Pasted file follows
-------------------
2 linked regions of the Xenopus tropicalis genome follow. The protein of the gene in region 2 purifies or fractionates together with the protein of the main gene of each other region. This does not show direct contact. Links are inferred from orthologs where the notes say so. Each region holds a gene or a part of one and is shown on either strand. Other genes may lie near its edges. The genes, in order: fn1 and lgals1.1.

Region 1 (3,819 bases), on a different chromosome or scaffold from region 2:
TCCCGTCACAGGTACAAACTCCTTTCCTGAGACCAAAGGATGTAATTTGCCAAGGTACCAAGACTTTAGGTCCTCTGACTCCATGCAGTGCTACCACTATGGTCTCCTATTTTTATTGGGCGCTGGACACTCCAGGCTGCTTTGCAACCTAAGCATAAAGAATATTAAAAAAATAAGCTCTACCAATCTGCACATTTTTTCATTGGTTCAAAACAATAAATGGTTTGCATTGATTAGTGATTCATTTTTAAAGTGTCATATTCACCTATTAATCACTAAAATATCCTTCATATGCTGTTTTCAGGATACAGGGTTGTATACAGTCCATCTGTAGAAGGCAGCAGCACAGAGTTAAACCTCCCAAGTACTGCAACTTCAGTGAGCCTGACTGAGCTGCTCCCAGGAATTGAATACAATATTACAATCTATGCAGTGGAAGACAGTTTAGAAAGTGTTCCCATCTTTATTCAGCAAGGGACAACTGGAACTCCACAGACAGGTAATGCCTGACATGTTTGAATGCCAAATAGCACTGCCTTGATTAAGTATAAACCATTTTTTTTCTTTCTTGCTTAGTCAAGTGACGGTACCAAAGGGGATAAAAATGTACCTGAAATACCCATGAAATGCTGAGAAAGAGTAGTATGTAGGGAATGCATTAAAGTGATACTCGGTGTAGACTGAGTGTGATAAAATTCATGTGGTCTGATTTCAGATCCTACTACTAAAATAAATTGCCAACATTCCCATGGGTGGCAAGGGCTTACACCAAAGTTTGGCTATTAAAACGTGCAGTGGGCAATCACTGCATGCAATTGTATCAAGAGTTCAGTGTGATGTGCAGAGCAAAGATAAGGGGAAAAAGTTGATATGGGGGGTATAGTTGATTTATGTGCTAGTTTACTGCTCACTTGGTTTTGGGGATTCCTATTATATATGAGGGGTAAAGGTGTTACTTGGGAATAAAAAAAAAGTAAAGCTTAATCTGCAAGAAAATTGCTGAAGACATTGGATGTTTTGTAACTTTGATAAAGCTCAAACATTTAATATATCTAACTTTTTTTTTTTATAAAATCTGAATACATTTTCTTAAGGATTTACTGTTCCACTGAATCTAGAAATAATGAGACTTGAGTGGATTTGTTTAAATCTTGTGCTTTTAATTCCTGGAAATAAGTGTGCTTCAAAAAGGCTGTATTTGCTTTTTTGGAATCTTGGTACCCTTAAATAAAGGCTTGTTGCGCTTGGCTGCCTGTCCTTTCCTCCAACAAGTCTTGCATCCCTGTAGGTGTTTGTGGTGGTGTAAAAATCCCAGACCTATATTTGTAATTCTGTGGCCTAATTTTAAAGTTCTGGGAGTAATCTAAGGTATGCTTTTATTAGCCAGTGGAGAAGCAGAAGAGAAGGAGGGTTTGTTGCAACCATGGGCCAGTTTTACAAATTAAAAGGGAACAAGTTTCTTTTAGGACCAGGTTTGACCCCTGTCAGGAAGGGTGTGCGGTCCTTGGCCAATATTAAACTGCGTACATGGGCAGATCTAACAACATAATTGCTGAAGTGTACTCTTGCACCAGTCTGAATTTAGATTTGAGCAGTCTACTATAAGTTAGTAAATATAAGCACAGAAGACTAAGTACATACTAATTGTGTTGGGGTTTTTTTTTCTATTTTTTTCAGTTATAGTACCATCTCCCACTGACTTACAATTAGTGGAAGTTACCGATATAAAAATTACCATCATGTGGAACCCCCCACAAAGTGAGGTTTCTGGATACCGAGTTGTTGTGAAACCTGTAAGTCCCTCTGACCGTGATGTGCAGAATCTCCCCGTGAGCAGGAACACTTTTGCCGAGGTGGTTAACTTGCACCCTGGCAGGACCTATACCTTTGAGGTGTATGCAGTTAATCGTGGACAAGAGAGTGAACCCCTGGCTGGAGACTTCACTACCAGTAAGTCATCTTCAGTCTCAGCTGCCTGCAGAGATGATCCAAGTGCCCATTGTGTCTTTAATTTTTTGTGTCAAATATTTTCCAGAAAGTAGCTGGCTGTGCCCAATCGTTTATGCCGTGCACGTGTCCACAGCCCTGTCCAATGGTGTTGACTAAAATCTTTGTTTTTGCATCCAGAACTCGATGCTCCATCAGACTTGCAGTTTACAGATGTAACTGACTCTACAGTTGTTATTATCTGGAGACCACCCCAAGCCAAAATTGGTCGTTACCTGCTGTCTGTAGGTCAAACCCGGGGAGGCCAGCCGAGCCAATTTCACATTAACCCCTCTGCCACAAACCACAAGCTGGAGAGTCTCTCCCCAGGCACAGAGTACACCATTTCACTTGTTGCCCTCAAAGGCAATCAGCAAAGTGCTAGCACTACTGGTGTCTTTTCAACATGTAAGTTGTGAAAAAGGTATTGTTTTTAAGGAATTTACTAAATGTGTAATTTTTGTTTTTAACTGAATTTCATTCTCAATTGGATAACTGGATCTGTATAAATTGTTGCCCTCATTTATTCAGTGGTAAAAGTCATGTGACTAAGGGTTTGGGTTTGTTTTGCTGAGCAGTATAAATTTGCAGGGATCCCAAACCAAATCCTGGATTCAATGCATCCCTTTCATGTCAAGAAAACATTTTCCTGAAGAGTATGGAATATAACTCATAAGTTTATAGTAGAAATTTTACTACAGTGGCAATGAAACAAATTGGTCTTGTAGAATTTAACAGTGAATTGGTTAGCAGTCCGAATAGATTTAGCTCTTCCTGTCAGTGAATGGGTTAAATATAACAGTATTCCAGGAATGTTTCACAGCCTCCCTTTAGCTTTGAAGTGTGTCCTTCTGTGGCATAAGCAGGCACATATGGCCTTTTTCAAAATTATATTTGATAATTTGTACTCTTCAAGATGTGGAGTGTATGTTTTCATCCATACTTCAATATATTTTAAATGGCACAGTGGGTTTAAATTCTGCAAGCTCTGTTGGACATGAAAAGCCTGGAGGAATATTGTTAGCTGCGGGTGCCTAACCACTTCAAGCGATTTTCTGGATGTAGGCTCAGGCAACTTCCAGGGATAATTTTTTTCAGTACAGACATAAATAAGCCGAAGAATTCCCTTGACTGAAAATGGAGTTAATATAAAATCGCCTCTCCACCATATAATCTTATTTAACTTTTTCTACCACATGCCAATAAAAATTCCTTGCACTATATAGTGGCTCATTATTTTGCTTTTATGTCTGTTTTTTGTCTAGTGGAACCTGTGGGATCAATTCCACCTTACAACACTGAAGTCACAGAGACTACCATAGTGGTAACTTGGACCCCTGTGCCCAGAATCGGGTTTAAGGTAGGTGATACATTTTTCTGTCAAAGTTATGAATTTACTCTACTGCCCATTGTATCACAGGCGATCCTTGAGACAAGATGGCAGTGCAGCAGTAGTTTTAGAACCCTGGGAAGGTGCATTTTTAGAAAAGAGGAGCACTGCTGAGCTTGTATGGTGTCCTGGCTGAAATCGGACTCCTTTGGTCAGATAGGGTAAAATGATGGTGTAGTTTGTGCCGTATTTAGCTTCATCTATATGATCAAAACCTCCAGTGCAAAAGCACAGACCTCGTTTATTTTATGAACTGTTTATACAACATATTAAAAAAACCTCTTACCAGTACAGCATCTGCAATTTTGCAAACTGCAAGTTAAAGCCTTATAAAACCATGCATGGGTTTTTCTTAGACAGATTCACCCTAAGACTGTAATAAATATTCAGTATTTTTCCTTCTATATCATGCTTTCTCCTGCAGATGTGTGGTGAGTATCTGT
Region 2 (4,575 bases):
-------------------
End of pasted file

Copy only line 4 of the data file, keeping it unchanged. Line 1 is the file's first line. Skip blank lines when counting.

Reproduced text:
Region 2 (4,575 bases):